Other soft indicators suggest that mental health planners would be wise to be prepared for an increased incidence of mental health issues in the months following the acute phase of the pandemic, even though a mental health pandemic seems improbable. A recent survey from a large pharmacy benefits manager (ExpressScripts) found a 21% increase in new prescriptions for antidepressants, anxiolytics and sleep medications in the first month of the pandemic. Strikingly, 78% of these prescriptions were for patients who had not been prescribed such agents in the past.
These data should be interpreted with caution. A prescription for an anxiolytic or antidepressant does not mean that the patient has an established depressive or anxiety spectrum disorder. Such medications, like sedatives, are likely being prescribed for acute stress responses, perhaps because access to mental health providers was particularly constrained early in the pandemic and medication was more expedient to obtain.
Nevertheless, mental health providers should be sensitive to the development of symptoms, particularly among those who are first responders or who have suffered losses due to coronavirus. As Miller warns, those who have suffered the effects of uncertainty, economic loss and isolation may be the most vulnerable.
According to the Kaiser Family Foundation, over half of all individuals surveyed reported at least one new mental health symptom since the pandemic began. Symptoms include insomnia, increased alcohol use or eating problems and increased worry or stress, particularly among healthcare workers.
This poll, conducted in late April, reports that over half of Americans who were employed on February 1 have subsequently lost a job or have seen their hours reduced, making it difficult for them to pay credit card bills or medical expenses. This scenario creates a near term catastrophe for many families -wage-earners have lost their source of income, and, since most health insurance in this country is tied to employment, they are at high risk of losing health insurance as well.
In brief, we anticipate that there is likely to be a hierarchy of symptomatic responses to COVID19 that roughly corresponds to the level of involvement in the acute phase. First responders and direct healthcare personnel are most likely to express a syndromic response either immediately or after a period of time. Patients and those close to patients or the deceased are also at risk. Those who suffer non-medical consequences, such as loss of livelihood or income, may be at risk for symptoms of despair. Psychologists should be aware of this likely hierarchy, and while we anticipate that most coronavirius mental health symptoms are situational and will resolve spontaneously, we can also predict that a significant minority will develop into full-blown syndromes requiring intervention.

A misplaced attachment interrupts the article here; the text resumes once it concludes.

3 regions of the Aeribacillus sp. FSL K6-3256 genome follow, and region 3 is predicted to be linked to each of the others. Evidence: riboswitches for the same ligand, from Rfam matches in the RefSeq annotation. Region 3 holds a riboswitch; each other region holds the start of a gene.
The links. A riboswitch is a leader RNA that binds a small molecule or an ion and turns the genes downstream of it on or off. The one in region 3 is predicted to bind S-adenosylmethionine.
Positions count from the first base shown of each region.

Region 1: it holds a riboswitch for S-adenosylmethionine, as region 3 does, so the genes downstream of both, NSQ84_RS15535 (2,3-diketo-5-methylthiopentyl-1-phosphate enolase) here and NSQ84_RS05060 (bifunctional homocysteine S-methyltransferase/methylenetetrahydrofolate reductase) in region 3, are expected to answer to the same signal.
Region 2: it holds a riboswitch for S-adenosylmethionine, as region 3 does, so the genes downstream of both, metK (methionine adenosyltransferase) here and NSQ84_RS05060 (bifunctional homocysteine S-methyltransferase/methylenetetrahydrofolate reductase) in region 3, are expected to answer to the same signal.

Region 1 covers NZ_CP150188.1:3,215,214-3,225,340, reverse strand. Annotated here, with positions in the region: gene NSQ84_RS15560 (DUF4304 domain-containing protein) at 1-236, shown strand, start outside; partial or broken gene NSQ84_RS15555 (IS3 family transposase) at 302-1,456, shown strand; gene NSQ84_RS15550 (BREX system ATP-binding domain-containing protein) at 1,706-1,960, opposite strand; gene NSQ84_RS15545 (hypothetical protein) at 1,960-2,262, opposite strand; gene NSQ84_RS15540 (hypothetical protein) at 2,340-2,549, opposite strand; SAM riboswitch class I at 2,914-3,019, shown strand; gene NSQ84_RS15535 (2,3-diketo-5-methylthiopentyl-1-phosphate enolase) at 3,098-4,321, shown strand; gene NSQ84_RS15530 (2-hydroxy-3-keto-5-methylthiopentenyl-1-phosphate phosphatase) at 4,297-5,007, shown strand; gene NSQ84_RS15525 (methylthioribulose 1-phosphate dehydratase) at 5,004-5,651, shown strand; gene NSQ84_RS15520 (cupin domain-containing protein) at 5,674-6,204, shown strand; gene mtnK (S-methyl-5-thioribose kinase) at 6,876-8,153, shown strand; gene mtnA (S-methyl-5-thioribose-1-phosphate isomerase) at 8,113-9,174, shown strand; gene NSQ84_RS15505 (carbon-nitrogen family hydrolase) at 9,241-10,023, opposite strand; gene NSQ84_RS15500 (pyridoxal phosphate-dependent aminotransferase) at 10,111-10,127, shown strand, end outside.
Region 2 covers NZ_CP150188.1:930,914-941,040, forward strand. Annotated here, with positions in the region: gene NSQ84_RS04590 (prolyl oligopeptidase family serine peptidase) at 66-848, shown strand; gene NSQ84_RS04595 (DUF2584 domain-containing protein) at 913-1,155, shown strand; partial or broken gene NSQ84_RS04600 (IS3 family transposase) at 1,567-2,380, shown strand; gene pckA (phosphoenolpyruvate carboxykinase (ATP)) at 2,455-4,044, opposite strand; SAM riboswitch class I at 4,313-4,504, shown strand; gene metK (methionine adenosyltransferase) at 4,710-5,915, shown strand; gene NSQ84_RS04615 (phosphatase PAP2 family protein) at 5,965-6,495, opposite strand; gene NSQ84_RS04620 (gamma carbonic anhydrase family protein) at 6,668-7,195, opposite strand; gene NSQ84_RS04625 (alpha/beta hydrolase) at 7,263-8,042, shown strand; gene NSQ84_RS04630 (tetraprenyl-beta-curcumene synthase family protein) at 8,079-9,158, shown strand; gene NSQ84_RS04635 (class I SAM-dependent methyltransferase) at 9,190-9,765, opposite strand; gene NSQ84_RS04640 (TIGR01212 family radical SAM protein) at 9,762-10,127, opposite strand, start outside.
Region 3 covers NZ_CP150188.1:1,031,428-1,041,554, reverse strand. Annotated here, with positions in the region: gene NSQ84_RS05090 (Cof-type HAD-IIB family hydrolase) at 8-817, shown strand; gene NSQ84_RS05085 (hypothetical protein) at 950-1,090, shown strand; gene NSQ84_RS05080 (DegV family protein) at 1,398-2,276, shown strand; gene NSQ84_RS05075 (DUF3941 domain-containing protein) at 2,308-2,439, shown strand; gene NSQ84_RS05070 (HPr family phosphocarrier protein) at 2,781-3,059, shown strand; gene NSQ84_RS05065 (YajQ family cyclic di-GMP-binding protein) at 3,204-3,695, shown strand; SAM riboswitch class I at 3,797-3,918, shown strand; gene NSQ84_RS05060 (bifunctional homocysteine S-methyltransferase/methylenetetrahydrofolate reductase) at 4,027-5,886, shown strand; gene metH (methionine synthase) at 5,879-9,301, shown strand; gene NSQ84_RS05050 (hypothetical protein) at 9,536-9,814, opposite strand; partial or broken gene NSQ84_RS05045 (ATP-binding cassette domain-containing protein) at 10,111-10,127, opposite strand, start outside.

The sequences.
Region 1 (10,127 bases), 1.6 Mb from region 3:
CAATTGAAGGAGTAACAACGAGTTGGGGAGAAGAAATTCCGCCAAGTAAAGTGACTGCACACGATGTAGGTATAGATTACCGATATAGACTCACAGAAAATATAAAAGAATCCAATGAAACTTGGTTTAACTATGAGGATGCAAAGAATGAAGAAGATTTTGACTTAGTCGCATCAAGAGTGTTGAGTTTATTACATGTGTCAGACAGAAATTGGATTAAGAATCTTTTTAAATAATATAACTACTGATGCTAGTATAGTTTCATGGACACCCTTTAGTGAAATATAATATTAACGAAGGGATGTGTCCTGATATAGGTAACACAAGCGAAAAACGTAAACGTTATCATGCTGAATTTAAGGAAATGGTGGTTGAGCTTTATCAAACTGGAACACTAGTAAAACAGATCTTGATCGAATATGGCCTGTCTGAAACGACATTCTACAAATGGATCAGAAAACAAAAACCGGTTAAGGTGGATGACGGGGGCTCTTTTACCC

But if a family has lost its health insurance, how are we to provide? As a profession, we should call upon policy makers to compel third-party payors to make available low or no cost-mental health services to those most likely to be affected – minority workers, low income wage earners, and those who have been directly affected via illness, personal loss, or the effects of isolation. Extension of job-related healthcare coverage for those newly unemployed should be mandated. Copays and out of network billing should be suspended. Insurors should invest in public awareness campaigns regarding COVID related suicide and substance abuse, and treatment for substance abuse should be expanded as should screening for all mental health, particularly in community health centers and other centers serving the unemployed and disadvantaged. As Ben Miller reminds us, despair is a killer, and even though patients may not display symptoms consistent with diagnosable disorders, each of us should be aware of the insidious effects of unemployment, isolation, and loss.